Take the 2-minute tour ×
Stack Overflow is a question and answer site for professional and enthusiast programmers. It's 100% free.

I'm trying to write a Python class that acts like some sort of datastore. So instead of using a dictionary for example, I want to access my data as class.foo and still be able to do all the cool stuff like iterate over it as for x in dataclass.

The following is what I came up with:

class MyStore(object):
    def __init__(self, data):
        self._data = {}
        for d in data:
            # Just for the sake of example
            self._data[d] = d.upper()

    def __iter__(self):
        return self._data.values().__iter__()

    def __len__(self):
        return len(self._data)

    def __contains__(self, name):
        return name in self._data

    def __getitem__(self, name):
        return self._data[name]

    def __getattr__(self, name):
        return self._data[name]


store = MyStore(['foo', 'bar', 'spam', 'eggs'])
print "Store items:", [item for item in store]
print "Number of items:", len(store)
print "Get item:", store['foo']
print "Get attribute:", store.foo
print "'foo' is in store:", 'foo' in store

And, apparently it works. Hooray! But how do I implement the setting of an attribute correctly? Adding the following ends up in an recursion limit on __getattr__:

def __setattr__(self, name, value):
    self._data[name] = value

Reading the docs, I should call the superclass (object) __setattr__ method to avoid recursion, but that way I can't control my self._data dict.

Can someone point me into the right direction?

share|improve this question
    
why not just add the iteration stuff to a normal object, and use its __dict__ instead of your dict? –  Not_a_Golfer Mar 3 '12 at 22:52
    
You can increase the recursion limit with sys.setrecursionlimit(), btw. –  Joel Cornett Mar 4 '12 at 1:26

1 Answer 1

up vote 5 down vote accepted

Try this:

def __setattr__(self, name, value):
    super(MyStore, self).__setattr__(name, value)
    self._data[name] = value

However, you could save yourself a lot of hassle by just subclassing something like dict:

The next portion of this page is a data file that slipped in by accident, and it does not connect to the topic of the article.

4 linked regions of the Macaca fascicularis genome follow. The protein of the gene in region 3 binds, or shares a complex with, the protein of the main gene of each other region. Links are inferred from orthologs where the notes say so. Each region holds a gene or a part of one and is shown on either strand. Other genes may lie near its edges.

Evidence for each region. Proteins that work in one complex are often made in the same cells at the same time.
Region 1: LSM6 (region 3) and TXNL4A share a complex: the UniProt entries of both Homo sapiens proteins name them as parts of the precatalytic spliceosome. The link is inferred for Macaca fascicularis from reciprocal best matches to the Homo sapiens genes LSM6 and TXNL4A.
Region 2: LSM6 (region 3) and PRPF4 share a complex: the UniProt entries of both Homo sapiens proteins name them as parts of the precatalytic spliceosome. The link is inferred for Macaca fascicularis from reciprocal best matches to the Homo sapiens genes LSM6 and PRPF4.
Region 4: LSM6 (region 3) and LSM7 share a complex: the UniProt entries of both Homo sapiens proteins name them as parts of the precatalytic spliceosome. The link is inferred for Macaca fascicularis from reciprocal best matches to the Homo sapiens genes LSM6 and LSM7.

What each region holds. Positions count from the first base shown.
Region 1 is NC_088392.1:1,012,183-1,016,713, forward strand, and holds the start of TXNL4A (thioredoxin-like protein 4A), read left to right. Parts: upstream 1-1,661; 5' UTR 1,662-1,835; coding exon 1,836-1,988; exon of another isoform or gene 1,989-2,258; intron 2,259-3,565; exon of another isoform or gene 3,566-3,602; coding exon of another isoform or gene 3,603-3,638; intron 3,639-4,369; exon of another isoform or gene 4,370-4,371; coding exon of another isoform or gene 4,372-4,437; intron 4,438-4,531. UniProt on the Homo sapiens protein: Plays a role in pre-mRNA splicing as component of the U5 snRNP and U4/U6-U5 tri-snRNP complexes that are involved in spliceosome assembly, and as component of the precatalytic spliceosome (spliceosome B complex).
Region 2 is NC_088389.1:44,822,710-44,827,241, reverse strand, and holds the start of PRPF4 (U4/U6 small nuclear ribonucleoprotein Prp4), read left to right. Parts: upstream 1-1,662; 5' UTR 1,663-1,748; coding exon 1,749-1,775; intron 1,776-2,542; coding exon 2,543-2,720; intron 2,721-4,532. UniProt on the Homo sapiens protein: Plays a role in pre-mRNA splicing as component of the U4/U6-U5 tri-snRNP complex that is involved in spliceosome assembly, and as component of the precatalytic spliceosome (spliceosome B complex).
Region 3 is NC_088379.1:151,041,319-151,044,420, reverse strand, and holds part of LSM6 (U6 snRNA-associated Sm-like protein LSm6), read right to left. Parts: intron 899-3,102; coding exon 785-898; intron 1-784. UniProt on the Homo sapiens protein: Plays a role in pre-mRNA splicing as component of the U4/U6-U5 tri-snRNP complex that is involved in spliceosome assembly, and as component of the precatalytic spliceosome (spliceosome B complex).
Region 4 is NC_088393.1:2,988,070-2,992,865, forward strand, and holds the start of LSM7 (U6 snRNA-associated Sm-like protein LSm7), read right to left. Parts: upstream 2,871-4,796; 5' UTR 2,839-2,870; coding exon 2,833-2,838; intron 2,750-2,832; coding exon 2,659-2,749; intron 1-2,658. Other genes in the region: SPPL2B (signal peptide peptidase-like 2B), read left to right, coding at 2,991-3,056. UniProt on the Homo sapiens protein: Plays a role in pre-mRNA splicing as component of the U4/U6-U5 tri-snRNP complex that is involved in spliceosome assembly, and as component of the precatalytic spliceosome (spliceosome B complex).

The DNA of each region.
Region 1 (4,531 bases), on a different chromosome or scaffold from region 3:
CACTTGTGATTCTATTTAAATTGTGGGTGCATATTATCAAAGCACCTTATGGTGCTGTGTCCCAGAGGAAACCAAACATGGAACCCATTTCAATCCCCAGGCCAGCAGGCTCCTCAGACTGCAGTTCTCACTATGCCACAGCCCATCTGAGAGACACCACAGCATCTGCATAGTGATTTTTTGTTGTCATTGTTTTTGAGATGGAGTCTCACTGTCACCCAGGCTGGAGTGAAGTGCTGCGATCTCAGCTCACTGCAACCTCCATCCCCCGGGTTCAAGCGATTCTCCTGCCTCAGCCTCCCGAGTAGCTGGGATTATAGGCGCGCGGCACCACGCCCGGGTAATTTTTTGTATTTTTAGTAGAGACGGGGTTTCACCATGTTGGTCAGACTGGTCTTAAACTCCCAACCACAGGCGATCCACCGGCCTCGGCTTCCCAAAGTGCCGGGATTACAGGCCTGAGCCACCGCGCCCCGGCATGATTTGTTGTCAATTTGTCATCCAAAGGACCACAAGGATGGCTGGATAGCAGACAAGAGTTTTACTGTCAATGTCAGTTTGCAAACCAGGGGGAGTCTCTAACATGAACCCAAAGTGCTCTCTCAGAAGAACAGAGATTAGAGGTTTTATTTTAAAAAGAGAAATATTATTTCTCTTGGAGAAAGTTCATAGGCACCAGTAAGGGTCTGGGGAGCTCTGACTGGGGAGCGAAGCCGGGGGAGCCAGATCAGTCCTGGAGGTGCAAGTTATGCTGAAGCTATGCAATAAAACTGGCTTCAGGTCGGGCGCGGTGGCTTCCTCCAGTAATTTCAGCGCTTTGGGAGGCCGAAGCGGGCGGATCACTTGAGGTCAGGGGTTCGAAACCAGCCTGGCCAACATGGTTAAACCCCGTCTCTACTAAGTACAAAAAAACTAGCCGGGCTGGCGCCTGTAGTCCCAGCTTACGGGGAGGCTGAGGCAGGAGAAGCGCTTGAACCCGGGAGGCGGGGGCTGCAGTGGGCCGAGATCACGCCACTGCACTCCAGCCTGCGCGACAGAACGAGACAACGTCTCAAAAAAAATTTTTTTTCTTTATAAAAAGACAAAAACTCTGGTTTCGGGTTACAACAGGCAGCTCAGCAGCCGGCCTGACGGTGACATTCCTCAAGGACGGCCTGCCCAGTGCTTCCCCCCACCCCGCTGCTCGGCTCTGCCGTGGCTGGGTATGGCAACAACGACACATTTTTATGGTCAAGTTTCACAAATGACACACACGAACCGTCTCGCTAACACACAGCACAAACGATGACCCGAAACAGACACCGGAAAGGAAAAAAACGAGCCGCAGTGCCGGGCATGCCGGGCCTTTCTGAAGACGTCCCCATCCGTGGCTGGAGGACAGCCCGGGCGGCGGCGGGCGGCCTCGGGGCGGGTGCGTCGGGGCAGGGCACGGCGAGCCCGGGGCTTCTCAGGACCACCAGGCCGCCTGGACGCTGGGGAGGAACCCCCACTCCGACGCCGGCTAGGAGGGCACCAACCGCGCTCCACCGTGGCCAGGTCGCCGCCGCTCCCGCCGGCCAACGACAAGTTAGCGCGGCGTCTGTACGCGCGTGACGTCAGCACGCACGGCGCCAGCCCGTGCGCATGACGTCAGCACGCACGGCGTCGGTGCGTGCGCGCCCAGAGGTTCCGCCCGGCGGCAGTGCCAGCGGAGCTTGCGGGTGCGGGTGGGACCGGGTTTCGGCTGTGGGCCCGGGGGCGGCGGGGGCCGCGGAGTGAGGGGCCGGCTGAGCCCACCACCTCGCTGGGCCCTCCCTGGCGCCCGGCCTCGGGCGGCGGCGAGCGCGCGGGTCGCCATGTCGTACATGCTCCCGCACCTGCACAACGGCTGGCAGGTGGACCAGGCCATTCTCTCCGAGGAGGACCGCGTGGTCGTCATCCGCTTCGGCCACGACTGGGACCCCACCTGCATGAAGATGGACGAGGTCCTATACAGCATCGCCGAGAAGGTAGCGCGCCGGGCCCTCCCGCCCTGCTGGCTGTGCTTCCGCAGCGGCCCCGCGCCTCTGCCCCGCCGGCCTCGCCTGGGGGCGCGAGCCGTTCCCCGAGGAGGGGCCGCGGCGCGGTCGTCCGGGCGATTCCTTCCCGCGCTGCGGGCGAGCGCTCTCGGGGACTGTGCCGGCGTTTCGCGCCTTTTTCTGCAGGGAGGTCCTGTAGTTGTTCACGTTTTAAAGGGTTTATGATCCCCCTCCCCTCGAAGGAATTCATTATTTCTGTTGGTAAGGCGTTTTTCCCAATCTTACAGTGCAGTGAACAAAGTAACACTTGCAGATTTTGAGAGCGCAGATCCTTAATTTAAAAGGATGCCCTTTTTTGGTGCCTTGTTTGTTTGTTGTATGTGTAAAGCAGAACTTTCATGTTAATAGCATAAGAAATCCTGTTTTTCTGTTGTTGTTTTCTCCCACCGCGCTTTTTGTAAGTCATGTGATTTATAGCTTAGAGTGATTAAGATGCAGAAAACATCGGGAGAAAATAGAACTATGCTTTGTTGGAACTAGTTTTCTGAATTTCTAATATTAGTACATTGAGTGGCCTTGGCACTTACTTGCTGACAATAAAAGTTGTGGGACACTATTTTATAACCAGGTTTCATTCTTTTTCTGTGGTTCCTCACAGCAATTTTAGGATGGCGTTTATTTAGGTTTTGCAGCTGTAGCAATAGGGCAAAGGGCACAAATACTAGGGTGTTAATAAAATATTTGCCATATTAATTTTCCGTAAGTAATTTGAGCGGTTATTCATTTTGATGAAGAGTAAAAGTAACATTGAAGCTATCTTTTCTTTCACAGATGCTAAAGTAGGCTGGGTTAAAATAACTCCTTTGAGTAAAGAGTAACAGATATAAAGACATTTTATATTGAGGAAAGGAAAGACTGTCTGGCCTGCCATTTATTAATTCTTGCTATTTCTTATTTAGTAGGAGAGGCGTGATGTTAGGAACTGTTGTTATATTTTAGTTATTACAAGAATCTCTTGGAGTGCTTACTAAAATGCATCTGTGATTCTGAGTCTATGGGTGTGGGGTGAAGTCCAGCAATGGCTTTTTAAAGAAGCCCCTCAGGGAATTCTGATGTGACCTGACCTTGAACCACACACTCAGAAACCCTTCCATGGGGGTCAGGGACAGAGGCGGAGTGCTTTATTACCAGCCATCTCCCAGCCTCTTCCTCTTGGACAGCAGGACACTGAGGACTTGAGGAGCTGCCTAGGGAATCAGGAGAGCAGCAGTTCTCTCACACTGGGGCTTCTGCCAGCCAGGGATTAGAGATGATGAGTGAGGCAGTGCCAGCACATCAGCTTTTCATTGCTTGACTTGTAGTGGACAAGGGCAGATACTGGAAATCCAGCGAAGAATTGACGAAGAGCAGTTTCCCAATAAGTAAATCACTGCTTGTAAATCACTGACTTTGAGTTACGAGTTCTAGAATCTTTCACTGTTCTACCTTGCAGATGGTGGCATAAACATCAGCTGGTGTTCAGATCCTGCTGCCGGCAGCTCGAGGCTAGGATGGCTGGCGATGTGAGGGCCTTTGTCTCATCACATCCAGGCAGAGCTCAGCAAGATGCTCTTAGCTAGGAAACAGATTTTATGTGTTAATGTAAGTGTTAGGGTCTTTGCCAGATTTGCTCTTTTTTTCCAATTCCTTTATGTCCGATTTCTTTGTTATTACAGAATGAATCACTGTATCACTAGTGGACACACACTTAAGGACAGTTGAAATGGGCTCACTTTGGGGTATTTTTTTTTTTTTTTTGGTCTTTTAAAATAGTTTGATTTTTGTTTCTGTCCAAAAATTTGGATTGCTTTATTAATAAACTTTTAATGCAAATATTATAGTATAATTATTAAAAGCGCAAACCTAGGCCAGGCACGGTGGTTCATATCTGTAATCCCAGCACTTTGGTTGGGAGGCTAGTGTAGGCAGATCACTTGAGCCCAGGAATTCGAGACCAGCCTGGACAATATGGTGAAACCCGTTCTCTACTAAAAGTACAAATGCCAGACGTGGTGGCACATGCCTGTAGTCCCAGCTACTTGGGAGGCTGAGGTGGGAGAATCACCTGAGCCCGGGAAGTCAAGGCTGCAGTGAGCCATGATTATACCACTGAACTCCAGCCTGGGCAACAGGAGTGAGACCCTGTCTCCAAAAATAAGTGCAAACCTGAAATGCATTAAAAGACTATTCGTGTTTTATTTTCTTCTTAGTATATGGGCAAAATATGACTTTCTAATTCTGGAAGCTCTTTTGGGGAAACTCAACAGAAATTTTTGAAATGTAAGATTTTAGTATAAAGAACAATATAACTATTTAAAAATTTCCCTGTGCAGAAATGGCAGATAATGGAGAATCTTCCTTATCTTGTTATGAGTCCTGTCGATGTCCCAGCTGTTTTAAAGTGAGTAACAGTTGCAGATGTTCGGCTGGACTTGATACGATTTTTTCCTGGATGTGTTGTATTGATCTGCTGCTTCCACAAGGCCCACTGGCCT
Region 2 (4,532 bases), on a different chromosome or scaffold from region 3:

class MyStore(dict):

    def __init__(self, data):
        for d in data:
            self[d] = d.upper()

    def __getattr__(self, name):
        return self[name]

    def __setattr__(self, name, value):
        self[name] = value

store = MyStore(['foo', 'bar', 'spam', 'eggs'])
print "Store items:", [item for item in store]
print "Number of items:", len(store)
print "Get item:", store['foo']
print "Get attribute:", store.foo
print "'foo' is in store:", 'foo' in store
store.qux = 'QUX'
print "Get qux item:", store['qux']
print "Get qux attribute:", store.qux
print "'qux' is in store:", 'qux' in store

which outputs...

Store items: ['eggs', 'foo', 'bar', 'spam']
Number of items: 4
Get item: FOO
Get attribute: FOO
'foo' is in store: True
Get qux item: QUX
Get qux attribute: QUX
'qux' is in store: True
share|improve this answer
    
Aha, subclassing dict saves me work indeed. I only had to add the __iter__ method from the question so I get the values and not the keys when iterating over the class. Thanks! –  Timo Mar 4 '12 at 19:11
    
Sure, although given that you're creating a dict-like structure that has keys and values, it might have made more sense to leave the iteration going over keys and use the already-provided .itervalues() method if you want to iterate over values. :) –  Amber Mar 4 '12 at 19:16
    
Fair enough, but since I'm always interested in the values once the class is created, this saves me to call .itervalues(). Your comment made me change the return line to return self.itervalues() though, it looks better. –  Timo Mar 4 '12 at 21:58

Your Answer

 
discard

By posting your answer, you agree to the privacy policy and terms of service.

Not the answer you're looking for? Browse other questions tagged or ask your own question.